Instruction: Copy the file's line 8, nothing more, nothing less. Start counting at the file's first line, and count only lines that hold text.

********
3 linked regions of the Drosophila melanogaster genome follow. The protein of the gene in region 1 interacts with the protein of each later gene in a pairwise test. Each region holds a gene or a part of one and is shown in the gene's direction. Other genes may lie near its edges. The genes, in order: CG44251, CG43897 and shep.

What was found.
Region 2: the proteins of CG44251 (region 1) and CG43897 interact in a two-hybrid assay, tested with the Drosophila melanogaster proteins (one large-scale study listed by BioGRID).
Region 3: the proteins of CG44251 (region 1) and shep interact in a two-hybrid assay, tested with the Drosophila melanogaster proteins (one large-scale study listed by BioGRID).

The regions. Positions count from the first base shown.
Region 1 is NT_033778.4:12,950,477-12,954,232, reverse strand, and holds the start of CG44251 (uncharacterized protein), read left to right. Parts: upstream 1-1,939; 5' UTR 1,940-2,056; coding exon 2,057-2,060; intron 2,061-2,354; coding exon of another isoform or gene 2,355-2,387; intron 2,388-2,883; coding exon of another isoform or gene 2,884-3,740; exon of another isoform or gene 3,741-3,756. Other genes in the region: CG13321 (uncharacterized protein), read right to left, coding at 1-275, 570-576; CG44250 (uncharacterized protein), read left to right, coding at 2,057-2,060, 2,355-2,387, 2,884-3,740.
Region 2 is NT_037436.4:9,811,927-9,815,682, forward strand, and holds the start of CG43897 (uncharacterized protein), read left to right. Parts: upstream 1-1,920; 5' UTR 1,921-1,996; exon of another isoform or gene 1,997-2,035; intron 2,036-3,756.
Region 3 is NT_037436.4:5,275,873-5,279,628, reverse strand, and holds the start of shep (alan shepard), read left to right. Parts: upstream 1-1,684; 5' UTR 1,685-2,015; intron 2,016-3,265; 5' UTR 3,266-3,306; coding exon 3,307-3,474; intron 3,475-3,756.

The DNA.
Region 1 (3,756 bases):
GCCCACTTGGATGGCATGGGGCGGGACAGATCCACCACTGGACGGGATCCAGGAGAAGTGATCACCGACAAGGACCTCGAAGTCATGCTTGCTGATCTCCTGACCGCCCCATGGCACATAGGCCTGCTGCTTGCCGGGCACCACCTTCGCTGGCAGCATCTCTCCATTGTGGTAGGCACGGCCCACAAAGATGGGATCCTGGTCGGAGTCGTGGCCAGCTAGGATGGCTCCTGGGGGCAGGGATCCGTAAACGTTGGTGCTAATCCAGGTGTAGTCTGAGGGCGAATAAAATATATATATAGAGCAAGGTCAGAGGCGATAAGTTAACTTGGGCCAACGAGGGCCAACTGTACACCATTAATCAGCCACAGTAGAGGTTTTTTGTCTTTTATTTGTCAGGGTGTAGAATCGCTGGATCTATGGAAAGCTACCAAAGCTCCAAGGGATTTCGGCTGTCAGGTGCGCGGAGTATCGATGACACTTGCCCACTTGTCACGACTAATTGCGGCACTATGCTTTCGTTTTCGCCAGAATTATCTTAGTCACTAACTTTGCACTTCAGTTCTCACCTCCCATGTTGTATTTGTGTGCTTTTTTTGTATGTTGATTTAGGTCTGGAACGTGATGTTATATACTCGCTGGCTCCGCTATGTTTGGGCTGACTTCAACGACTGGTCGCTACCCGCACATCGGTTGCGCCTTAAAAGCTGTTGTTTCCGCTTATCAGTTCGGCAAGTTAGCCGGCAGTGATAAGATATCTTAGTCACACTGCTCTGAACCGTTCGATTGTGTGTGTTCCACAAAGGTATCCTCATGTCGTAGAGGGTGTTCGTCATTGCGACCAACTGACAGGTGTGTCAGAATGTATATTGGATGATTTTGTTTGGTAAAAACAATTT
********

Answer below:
Region 3 is NT_037436.4:5,275,873-5,279,628, reverse strand, and holds the start of shep (alan shepard), read left to right. Parts: upstream 1-1,684; 5' UTR 1,685-2,015; intron 2,016-3,265; 5' UTR 3,266-3,306; coding exon 3,307-3,474; intron 3,475-3,756.